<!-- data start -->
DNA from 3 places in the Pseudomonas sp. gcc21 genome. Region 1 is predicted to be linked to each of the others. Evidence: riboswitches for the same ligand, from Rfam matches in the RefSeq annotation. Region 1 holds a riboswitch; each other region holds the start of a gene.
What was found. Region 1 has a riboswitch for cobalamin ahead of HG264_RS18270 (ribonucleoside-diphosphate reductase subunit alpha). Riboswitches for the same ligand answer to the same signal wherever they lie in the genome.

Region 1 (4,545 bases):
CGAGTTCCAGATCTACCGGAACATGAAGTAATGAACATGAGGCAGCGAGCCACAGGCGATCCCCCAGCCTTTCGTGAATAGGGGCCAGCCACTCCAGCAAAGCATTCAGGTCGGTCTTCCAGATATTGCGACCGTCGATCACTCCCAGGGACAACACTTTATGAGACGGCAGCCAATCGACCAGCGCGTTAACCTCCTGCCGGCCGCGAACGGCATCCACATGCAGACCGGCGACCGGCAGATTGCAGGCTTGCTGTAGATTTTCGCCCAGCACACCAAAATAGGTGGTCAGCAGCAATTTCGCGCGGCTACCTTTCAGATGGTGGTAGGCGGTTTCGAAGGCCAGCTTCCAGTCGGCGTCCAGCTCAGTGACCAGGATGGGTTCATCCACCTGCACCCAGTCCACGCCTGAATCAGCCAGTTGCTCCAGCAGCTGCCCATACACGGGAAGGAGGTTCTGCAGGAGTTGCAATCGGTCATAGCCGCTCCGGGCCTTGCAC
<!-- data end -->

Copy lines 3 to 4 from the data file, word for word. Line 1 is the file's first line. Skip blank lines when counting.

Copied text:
Region 1 (4,545 bases):
CGAGTTCCAGATCTACCGGAACATGAAGTAATGAACATGAGGCAGCGAGCCACAGGCGATCCCCCAGCCTTTCGTGAATAGGGGCCAGCCACTCCAGCAAAGCATTCAGGTCGGTCTTCCAGATATTGCGACCGTCGATCACTCCCAGGGACAACACTTTATGAGACGGCAGCCAATCGACCAGCGCGTTAACCTCCTGCCGGCCGCGAACGGCATCCACATGCAGACCGGCGACCGGCAGATTGCAGGCTTGCTGTAGATTTTCGCCCAGCACACCAAAATAGGTGGTCAGCAGCAATTTCGCGCGGCTACCTTTCAGATGGTGGTAGGCGGTTTCGAAGGCCAGCTTCCAGTCGGCGTCCAGCTCAGTGACCAGGATGGGTTCATCCACCTGCACCCAGTCCACGCCTGAATCAGCCAGTTGCTCCAGCAGCTGCCCATACACGGGAAGGAGGTTCTGCAGGAGTTGCAATCGGTCATAGCCGCTCCGGGCCTTGCAC